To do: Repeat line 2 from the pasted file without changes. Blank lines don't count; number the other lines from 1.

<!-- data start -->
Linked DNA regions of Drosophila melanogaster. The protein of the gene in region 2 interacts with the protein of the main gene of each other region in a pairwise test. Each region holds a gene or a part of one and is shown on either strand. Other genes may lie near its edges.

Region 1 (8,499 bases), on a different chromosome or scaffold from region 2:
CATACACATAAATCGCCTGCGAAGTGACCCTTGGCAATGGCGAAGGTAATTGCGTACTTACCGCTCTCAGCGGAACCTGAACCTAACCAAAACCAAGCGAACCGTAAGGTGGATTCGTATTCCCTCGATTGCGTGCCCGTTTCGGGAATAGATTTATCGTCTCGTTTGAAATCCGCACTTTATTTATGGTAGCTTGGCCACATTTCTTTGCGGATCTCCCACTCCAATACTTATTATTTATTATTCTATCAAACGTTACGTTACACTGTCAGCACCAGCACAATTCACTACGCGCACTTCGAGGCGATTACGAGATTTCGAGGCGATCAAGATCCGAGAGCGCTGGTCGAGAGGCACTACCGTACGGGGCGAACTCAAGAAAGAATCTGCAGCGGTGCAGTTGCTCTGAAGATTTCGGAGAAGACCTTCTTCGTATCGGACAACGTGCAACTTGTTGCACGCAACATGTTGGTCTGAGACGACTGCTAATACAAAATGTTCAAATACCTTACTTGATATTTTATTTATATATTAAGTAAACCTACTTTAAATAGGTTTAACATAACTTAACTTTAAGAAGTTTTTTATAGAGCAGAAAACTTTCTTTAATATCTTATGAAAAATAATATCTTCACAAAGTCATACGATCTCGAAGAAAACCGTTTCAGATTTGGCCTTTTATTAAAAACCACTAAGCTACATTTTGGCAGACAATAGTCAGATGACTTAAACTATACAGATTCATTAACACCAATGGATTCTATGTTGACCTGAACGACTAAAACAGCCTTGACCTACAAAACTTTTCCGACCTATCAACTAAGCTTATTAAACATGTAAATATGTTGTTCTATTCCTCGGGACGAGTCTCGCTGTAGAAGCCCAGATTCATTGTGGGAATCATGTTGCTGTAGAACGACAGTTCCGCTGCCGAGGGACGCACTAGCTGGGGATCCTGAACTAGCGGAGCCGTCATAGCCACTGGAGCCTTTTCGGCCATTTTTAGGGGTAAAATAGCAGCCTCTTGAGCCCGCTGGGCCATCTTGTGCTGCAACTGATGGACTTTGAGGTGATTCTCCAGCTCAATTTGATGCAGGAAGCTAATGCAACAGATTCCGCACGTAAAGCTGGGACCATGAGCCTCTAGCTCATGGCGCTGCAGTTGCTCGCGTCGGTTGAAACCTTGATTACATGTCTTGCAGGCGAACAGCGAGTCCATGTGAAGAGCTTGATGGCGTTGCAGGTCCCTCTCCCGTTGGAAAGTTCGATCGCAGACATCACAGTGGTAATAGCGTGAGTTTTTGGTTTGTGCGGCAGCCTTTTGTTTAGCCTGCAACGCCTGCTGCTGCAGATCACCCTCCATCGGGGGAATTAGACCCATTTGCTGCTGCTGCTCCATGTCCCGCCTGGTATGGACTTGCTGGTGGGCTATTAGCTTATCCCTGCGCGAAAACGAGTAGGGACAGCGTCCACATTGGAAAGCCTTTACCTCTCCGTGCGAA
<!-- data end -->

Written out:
Region 1 (8,499 bases), on a different chromosome or scaffold from region 2: